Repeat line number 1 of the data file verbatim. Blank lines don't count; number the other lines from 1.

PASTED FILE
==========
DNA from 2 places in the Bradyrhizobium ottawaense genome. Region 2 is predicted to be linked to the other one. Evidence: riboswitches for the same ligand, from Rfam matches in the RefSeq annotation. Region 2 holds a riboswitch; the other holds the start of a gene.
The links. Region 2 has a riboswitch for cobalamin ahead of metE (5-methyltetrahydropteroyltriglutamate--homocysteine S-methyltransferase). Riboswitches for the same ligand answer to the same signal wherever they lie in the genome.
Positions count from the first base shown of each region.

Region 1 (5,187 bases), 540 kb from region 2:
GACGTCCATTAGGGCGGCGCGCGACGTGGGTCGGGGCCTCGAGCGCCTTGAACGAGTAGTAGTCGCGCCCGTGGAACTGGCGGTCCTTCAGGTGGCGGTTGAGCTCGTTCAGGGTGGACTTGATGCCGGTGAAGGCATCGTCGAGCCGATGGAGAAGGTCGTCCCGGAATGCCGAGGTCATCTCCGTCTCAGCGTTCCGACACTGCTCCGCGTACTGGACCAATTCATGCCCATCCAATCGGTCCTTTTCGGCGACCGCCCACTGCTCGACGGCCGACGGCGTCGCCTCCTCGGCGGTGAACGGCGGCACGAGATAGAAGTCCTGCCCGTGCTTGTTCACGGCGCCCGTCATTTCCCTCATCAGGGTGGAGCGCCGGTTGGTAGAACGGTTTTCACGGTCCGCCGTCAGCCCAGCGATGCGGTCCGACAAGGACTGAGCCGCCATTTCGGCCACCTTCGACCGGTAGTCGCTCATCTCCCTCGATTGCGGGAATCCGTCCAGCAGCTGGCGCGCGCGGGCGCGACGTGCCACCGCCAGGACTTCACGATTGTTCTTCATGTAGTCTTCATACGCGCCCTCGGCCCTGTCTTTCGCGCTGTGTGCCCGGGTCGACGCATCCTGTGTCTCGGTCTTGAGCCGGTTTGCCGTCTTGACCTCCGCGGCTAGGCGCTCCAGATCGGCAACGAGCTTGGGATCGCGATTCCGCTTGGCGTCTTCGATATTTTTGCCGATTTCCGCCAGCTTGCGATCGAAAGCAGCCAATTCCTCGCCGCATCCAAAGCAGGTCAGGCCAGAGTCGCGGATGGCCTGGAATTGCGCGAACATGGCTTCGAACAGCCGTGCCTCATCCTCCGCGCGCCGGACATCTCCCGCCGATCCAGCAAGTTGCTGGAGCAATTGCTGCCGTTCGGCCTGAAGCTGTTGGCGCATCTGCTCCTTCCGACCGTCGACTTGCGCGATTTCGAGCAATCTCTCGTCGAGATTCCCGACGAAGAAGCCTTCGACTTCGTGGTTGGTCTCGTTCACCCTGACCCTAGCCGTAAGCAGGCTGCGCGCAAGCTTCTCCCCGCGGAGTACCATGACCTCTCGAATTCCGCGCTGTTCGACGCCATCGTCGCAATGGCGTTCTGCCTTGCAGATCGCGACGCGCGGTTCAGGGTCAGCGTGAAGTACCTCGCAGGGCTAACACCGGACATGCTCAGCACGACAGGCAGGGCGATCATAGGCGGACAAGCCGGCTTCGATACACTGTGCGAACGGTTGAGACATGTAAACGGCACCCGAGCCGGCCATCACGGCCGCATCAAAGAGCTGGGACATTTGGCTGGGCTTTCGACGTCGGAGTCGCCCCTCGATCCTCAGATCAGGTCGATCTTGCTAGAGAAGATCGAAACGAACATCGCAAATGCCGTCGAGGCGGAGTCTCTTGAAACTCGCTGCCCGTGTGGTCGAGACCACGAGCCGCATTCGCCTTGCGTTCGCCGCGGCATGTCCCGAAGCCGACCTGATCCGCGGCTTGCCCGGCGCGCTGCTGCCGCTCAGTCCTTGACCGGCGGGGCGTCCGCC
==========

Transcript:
DNA from 2 places in the Bradyrhizobium ottawaense genome. Region 2 is predicted to be linked to the other one. Evidence: riboswitches for the same ligand, from Rfam matches in the RefSeq annotation. Region 2 holds a riboswitch; the other holds the start of a gene.